To split a column in your data frame is necessary when multiple variable values are contained in a single column. Data usually does not come all tidy like we want it. In cases where a single column provides multiple features, splitting a column is a must.
Suppose you have column in your data with headings:
The column ‘m014’, for example, represents the number of males in the 0-14 age group.
The first step could be to melt the data. The objective is to have only two distinct columns for gender and age group. If you recall from the post on melting data, the ‘country’ and ‘year’ columns are kept by making them id_vars.
# Melt df and keep country and year fixed
df_melt = pd.melt(df, id_vars=[‘country’, ‘year’])
This melt method converts the ‘m014’ like columns to rows. A new heading of ‘variable’ holds the gender / age-group, and a new heading of ‘value’ holds the number of people in a certain age-group.
Use the python slice string method .str to slice the gender / age-group variables like so:
# Create the ‘gender’ column
df_melt[‘gender’] = df_melt.variable.str
# Create the ‘age_group’ column
df_melt[‘age_group’] = df_melt.variable.str[1:]
Thus, two more columns created with the headings of ‘gender’ and ‘age group’. Print the head to see the results.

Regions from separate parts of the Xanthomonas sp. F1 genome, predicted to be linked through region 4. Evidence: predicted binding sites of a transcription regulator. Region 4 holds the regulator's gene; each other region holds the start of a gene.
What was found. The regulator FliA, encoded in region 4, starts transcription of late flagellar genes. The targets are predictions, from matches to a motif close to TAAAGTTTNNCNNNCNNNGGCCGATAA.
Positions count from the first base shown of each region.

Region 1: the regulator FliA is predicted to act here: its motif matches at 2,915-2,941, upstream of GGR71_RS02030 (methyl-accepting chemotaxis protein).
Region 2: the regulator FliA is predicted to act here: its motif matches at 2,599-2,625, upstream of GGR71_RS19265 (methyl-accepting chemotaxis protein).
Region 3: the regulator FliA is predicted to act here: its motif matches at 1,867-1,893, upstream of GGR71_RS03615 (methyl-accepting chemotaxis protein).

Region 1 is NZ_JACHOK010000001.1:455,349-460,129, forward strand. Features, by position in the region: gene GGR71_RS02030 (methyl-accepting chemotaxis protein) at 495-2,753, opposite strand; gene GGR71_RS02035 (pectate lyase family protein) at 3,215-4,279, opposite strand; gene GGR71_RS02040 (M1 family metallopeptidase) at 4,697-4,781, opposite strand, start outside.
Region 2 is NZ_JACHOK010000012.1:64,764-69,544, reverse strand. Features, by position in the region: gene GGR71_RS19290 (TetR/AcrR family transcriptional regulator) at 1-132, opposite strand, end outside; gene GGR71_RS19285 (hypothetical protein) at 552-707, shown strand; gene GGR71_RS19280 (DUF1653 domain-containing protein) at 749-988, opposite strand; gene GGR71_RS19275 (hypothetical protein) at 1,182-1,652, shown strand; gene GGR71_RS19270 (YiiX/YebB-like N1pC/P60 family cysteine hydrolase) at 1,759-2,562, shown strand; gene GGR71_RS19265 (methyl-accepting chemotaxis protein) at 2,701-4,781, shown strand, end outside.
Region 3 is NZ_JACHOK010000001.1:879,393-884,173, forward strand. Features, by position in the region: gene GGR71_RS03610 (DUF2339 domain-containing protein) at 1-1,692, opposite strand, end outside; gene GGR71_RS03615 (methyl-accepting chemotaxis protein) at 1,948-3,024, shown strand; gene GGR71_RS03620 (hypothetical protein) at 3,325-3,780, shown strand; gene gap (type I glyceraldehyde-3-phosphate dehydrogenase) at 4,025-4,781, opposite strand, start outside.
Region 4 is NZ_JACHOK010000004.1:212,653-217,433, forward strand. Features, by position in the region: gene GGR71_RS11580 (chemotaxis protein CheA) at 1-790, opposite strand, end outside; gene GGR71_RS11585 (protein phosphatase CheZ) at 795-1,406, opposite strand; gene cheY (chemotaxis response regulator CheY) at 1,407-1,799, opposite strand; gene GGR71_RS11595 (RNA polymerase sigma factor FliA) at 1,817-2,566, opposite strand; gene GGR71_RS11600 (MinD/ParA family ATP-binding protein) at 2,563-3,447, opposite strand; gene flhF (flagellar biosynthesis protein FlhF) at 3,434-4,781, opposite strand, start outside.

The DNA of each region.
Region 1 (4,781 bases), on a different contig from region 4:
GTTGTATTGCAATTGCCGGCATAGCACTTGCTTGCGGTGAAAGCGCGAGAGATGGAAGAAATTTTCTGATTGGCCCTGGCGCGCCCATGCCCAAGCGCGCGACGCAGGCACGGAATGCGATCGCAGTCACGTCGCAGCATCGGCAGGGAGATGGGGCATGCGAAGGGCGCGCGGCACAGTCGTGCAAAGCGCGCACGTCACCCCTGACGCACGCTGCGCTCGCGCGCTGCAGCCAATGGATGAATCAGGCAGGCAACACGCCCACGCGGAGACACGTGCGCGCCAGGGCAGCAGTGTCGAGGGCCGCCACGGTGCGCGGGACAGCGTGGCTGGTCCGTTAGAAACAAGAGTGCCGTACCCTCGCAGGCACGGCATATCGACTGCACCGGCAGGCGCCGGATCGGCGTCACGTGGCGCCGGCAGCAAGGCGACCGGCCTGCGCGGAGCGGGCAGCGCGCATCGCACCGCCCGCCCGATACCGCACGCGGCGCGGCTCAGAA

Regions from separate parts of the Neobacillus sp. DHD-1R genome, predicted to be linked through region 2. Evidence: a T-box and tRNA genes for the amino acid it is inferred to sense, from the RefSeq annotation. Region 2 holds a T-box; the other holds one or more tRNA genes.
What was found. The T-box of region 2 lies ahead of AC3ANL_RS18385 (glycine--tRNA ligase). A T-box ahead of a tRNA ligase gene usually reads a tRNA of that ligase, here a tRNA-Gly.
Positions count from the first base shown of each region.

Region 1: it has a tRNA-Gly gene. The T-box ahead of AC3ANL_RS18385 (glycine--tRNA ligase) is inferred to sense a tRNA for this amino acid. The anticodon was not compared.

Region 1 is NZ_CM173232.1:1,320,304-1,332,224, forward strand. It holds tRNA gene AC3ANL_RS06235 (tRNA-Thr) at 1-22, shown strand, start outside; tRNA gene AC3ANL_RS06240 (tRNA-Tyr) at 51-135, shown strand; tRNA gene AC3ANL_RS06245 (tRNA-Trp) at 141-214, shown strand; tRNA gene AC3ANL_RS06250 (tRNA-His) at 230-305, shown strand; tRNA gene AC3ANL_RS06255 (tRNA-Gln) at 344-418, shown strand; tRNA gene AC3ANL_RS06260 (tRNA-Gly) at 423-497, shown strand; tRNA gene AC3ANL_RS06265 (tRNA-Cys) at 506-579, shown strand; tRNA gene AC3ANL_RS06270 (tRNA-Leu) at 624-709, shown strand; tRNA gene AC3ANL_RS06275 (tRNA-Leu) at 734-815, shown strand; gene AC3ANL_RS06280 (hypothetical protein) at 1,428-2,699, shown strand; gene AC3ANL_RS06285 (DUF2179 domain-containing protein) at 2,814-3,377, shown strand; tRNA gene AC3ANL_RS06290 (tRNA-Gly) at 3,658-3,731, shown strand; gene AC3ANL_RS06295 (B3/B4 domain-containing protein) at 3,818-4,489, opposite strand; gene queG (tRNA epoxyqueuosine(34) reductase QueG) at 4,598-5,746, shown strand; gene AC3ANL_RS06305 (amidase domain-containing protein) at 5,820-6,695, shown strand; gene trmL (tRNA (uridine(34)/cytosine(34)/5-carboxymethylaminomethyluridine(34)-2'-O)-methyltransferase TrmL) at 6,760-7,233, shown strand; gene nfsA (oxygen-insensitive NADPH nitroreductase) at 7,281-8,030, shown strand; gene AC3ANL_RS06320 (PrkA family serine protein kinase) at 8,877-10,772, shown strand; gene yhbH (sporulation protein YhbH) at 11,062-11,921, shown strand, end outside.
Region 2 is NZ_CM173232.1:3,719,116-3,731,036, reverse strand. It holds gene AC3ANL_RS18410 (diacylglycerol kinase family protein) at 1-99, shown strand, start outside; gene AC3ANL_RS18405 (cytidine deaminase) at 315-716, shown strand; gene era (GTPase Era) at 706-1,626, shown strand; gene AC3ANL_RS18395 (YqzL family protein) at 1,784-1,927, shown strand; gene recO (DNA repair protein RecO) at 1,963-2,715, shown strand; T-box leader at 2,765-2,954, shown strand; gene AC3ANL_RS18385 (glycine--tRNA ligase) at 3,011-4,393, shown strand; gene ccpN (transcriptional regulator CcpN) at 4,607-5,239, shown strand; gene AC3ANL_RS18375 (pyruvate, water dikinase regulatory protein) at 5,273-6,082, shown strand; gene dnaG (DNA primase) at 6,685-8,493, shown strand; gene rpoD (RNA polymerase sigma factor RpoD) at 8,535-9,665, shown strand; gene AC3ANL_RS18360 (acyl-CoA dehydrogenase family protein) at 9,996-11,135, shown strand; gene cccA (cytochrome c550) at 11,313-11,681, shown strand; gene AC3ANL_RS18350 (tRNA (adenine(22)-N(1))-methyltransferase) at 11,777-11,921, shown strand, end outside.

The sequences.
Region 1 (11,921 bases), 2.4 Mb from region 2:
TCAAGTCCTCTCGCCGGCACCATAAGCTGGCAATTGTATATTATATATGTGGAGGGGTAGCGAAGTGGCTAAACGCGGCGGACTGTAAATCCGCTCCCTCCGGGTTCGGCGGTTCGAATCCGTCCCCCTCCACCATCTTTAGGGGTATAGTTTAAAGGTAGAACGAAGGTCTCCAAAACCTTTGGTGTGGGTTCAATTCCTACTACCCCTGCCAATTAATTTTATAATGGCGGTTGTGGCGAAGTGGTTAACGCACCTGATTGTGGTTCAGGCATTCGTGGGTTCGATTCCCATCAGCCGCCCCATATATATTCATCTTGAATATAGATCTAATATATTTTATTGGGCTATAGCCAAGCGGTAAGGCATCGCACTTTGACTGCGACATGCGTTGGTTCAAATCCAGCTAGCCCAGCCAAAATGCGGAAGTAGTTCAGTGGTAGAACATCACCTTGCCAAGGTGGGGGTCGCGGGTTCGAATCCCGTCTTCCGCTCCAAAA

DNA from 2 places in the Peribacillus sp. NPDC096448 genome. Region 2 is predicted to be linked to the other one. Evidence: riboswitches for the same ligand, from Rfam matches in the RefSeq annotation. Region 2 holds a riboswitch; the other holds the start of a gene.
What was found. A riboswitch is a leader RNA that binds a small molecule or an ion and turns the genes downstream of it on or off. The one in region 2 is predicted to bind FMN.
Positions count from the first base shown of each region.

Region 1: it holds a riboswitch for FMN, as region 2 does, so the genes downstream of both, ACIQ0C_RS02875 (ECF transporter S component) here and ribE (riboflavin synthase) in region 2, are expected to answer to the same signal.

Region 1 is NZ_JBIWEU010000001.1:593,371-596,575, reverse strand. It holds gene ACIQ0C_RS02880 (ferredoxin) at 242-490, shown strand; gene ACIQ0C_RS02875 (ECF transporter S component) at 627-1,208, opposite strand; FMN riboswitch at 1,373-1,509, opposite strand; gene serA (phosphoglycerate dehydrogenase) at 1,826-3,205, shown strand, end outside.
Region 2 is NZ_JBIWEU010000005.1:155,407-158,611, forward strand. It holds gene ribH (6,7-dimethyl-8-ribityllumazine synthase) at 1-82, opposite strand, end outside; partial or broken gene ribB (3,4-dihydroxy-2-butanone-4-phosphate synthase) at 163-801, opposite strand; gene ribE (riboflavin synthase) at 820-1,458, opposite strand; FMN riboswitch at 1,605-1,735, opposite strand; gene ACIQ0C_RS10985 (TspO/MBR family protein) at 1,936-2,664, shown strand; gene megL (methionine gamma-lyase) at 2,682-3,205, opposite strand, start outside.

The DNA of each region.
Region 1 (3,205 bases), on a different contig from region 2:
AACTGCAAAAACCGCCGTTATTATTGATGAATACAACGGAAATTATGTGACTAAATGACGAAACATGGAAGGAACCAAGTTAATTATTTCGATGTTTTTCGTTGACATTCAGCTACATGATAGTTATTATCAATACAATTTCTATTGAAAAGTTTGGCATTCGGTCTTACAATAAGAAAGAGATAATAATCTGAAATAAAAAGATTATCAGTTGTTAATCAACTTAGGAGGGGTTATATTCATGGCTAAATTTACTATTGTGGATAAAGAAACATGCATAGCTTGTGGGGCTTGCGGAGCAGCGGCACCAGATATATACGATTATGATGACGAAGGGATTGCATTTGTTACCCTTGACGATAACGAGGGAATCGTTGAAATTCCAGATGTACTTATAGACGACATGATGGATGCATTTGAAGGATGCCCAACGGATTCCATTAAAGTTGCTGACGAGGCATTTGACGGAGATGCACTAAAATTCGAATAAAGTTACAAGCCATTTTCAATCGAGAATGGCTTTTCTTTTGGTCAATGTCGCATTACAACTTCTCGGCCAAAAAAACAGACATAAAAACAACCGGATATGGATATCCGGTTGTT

Data science requires a solid understanding of tidy data principles. A good data scientist can recognize the difference between tidy and untidy data. It takes a bit of practice, but following two principles can help keep it simple.
The Two Tidy Data Principles
Each variable has a separate column.
Each row represents a separate observation.
Shown below are two images. Each image represents a sample of weather observation data. One is tidy, the other is not. Follow the aforementioned tidy data principles to understand.
In the first image of untidy data, the single column ‘variable’ contains all the variables. Consequently, several rows will hold the same observation, but for each variable. The second image corrects the untidy data because there are separate column for each variable.
The tidy data principles were adopted from a paper by Hadley Wickham as standard way to organize data for analysis. But sometimes reshaping data away from this standard can make it present better for reports. It all depends on the data.
Think of a tidy data set as the standard starting point for analysis and visualization. It is fine to reshape data if needed for a certain purpose.
Melt Away The Tidy Data
Melting data is the process of turning columns into rows. In the above images, the tidy data can be melted with the Pandas pd.melt() method. This is how the tidy image reshapes to the untidy image. Assume the tidy dataframe is called airquality, and the untidy one will be called airquality_melt.
# Reset the index of airquality_pivot
airquality_pivot = airquality_pivot.reset_index()
Pivot will not work if there are duplicate rows of observations. Duplicates can be dealt with by providing an aggregate function. Use np.mean for the aggregate function to reduce duplicates with the mean value.
A data wrangling cheat sheet for python data-scientists starts with an initial exploratory analysis. This is the crucial first step in data cleaning. Just like an experienced chess player’s first moves can be scripted, a data-scientist might have several scripted steps to get familiar with the data.
Data Wrangling Cheat Sheet First Steps